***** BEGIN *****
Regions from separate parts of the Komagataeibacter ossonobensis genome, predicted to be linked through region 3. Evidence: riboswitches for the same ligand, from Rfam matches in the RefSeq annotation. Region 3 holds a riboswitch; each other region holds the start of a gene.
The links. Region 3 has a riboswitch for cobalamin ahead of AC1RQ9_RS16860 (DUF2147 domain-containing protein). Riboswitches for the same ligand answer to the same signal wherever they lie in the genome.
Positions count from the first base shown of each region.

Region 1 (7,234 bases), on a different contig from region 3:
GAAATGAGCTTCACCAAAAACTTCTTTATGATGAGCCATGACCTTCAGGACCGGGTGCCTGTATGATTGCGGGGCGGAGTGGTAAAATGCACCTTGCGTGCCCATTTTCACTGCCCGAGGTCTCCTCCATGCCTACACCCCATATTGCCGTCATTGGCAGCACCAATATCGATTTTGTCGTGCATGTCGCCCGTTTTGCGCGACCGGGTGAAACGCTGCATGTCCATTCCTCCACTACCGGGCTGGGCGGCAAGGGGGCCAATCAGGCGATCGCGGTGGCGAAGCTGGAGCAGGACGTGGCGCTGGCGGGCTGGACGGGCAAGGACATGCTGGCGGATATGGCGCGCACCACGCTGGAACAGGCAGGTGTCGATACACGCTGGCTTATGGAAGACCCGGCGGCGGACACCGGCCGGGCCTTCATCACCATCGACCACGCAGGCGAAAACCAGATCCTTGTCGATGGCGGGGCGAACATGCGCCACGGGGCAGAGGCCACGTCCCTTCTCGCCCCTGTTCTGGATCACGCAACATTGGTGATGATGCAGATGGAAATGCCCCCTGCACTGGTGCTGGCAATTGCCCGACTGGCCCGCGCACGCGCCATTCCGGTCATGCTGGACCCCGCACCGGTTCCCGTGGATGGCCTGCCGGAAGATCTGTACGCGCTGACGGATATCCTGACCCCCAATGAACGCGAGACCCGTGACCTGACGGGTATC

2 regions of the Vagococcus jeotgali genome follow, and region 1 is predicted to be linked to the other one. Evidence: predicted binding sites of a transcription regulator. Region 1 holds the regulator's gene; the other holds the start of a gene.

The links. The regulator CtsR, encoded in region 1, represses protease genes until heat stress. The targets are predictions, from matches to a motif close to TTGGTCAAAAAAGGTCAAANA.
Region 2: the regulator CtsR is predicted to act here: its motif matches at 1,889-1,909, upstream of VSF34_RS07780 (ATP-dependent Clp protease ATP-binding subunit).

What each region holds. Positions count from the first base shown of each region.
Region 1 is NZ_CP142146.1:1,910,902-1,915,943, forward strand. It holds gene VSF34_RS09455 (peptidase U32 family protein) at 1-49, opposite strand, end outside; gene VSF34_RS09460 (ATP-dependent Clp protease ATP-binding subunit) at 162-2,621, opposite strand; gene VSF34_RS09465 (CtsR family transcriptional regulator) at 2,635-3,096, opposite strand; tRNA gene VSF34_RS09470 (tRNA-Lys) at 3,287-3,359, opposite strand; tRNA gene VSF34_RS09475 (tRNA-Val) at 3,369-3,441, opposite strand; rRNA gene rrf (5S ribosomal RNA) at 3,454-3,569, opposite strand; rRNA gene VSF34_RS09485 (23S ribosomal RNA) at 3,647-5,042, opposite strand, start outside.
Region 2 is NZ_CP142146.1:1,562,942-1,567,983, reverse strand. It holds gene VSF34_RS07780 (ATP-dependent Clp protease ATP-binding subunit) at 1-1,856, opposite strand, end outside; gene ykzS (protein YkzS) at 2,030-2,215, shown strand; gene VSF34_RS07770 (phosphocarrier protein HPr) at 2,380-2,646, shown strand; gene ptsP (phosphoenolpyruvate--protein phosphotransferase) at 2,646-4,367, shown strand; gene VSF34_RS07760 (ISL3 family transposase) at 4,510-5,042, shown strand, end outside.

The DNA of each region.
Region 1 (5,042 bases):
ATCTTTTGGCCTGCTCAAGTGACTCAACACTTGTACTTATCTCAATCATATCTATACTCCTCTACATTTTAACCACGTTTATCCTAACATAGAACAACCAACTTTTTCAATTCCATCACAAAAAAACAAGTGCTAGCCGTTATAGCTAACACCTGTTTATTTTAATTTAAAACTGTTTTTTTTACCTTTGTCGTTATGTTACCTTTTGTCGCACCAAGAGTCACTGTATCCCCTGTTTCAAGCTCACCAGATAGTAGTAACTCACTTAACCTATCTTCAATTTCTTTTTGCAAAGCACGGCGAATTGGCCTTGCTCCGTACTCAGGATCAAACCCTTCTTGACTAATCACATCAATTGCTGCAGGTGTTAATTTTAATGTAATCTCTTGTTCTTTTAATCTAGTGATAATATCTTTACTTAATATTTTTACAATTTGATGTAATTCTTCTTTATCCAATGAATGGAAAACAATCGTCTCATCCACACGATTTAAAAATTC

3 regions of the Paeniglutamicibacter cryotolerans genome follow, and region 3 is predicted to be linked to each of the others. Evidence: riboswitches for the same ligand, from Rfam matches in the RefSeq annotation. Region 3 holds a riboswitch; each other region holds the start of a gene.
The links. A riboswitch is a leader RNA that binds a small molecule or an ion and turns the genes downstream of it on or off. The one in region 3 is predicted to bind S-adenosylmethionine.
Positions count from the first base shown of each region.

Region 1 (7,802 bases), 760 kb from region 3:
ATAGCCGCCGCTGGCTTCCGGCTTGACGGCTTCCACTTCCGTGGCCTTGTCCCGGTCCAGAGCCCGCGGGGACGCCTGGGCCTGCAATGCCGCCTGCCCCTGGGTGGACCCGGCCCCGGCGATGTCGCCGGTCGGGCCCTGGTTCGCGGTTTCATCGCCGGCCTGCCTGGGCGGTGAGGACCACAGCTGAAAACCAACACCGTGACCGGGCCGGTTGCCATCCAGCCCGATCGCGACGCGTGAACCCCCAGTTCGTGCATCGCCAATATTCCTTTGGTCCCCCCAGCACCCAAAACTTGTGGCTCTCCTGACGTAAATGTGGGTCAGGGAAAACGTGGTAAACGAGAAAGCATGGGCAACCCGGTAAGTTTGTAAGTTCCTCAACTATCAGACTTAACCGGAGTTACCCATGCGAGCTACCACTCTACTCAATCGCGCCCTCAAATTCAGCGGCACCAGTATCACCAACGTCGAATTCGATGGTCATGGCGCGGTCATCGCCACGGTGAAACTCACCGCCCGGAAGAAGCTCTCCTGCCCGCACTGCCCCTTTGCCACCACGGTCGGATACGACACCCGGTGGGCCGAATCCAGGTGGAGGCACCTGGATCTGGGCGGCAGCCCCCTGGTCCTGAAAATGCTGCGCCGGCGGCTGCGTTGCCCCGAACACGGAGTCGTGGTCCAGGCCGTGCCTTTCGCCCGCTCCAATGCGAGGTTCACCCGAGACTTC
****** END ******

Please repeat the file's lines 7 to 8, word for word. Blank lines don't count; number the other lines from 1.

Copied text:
The links. The regulator CtsR, encoded in region 1, represses protease genes until heat stress. The targets are predictions, from matches to a motif close to TTGGTCAAAAAAGGTCAAANA.
Region 2: the regulator CtsR is predicted to act here: its motif matches at 1,889-1,909, upstream of VSF34_RS07780 (ATP-dependent Clp protease ATP-binding subunit).